After IAP ended, Beytagh continued studying poetry in Tapscott’s course 21L.487 (Modern Poetry). During the class, distinguished American poet Martha Collins visited and performed a poetry reading.
The visit had such an impact on Beytagh that she embarked upon an exercise inspired by one of Collins’ poetry series. The experiment lasted 21 days, during which Beytagh wrote poetic snapshots of each day within a set of predetermined rules.
“I’m a person who likes rules, but within those rules finds creativity,” Beytagh says.
On the 21st day, poetry morphed from hobby to emotional necessity. She found out her good friend had been diagnosed with Hodgkin’s lymphoma. At that moment, her poetry “became catharsis.”
She decided to declare literature as her second major.
“I had been flirting with the idea, but I had never committed,” she says, “Then, at the end of [sophomore] year, I committed.”
“This is it,” she says, recounting her reasoning, “These professors are amazing. I’m having a great time. It’s enriching me as a person.”
Bringing backstories to the forefront
Beytagh often integrates her research and other undergraduate experiences into her writing.
During her junior year IAP, she did an externship in the Yale School of Medicine’s emergency medicine department, with Charles Wira, III. She worked on developing a new risk score system for patients experiencing sepsis, but it was what she witnessed while shadowing in the emergency room that transformed her outlook.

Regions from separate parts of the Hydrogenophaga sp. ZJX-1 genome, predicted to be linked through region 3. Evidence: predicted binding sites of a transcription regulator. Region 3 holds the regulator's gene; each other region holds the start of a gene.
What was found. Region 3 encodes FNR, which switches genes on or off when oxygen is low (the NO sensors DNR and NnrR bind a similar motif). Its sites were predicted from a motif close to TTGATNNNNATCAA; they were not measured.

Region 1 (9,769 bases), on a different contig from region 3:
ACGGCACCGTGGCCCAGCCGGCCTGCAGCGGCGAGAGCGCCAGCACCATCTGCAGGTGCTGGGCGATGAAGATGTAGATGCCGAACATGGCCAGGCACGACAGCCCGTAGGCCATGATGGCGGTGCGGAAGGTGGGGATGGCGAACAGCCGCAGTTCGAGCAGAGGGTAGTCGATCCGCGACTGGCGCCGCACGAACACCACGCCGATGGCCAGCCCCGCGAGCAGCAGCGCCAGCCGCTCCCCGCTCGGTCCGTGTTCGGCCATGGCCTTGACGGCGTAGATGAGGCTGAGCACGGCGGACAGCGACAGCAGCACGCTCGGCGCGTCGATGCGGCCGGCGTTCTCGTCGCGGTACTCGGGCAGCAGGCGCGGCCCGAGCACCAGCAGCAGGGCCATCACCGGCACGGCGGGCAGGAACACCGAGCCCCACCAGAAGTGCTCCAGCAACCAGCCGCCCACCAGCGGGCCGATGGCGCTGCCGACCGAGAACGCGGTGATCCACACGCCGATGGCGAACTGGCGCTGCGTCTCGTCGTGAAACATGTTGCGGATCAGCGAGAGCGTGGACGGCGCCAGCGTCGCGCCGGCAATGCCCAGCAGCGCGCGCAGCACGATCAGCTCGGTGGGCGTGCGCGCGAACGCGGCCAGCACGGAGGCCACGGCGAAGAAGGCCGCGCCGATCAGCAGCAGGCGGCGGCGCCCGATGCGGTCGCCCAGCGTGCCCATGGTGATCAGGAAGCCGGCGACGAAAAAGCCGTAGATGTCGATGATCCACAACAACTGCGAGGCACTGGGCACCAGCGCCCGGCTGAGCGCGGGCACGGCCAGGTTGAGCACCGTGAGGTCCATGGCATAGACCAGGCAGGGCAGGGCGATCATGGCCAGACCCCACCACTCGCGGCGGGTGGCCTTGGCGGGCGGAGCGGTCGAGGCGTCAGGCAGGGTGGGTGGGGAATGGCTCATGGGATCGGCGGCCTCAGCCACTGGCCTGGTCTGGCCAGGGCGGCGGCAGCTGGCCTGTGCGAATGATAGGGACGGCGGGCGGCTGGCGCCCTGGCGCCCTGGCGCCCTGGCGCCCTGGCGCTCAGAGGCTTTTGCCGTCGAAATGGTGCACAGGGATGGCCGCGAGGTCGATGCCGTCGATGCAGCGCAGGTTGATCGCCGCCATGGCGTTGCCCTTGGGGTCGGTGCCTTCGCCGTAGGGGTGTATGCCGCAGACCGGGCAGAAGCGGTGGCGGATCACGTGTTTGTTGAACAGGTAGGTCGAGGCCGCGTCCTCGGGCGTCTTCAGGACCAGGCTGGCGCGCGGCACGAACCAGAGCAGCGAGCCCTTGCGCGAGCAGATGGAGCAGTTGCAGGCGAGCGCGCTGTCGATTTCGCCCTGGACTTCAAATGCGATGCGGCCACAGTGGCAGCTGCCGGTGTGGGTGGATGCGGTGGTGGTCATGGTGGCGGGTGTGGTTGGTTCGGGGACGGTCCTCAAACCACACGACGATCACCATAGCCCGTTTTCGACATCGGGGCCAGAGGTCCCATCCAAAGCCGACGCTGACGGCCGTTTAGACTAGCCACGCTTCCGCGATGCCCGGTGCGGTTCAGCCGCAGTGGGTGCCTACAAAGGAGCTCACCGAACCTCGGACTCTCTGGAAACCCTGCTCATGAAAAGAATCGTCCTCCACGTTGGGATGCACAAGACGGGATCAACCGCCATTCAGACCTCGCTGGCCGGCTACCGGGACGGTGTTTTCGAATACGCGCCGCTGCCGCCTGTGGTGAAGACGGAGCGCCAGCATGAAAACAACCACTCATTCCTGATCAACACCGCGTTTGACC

“The most timely and impactful thing I saw there was the nature of the opioid epidemic,” she says, “You can read all you want in The New York Times and look at graphs — but that’s just statistics.”
That winter, she witnessed two to three patients coming into the emergency room for opioid overdoses each day she was there.
“What you don’t get in a graph,” she points out, “are the backstories of all these people.”
After that experience, she began to write about patients she saw and interacted with, in her poetry. In the long term, Beytagh hopes to become a science writer as well as a physician-scientist, telling stories that humanize patients and focus on the social and economic determinants of health.
Though she plans to study cancer biology in an MD-PhD program, she hopes to end up at an institution that allows her to take on other projects such as epidemiological research on opioid addiction.
After a recommendation from her roomates freshman year, Beytagh joined the Leadership Training Institute, an organization which provides leadership training and mentorship to underprivileged Boston area high school students. The institute runs a 12-week program for 50 students each spring.
As the director of the program, Beytagh aims to reach students who are shy but passionate about community service and leadership, and works to provide them with transformative experiences.
“It’s always very gratifying when the students [graduate from the program],” she says. “They say, ‘You guys have made me realize that I not only want to keep service as a part of high school, but as a part of my career and onward.’”
“That gives you chills,” Beytagh says. “If you can spark that in someone and make them realize having an others-focused heart is the way to live life, it can only be good for our world.”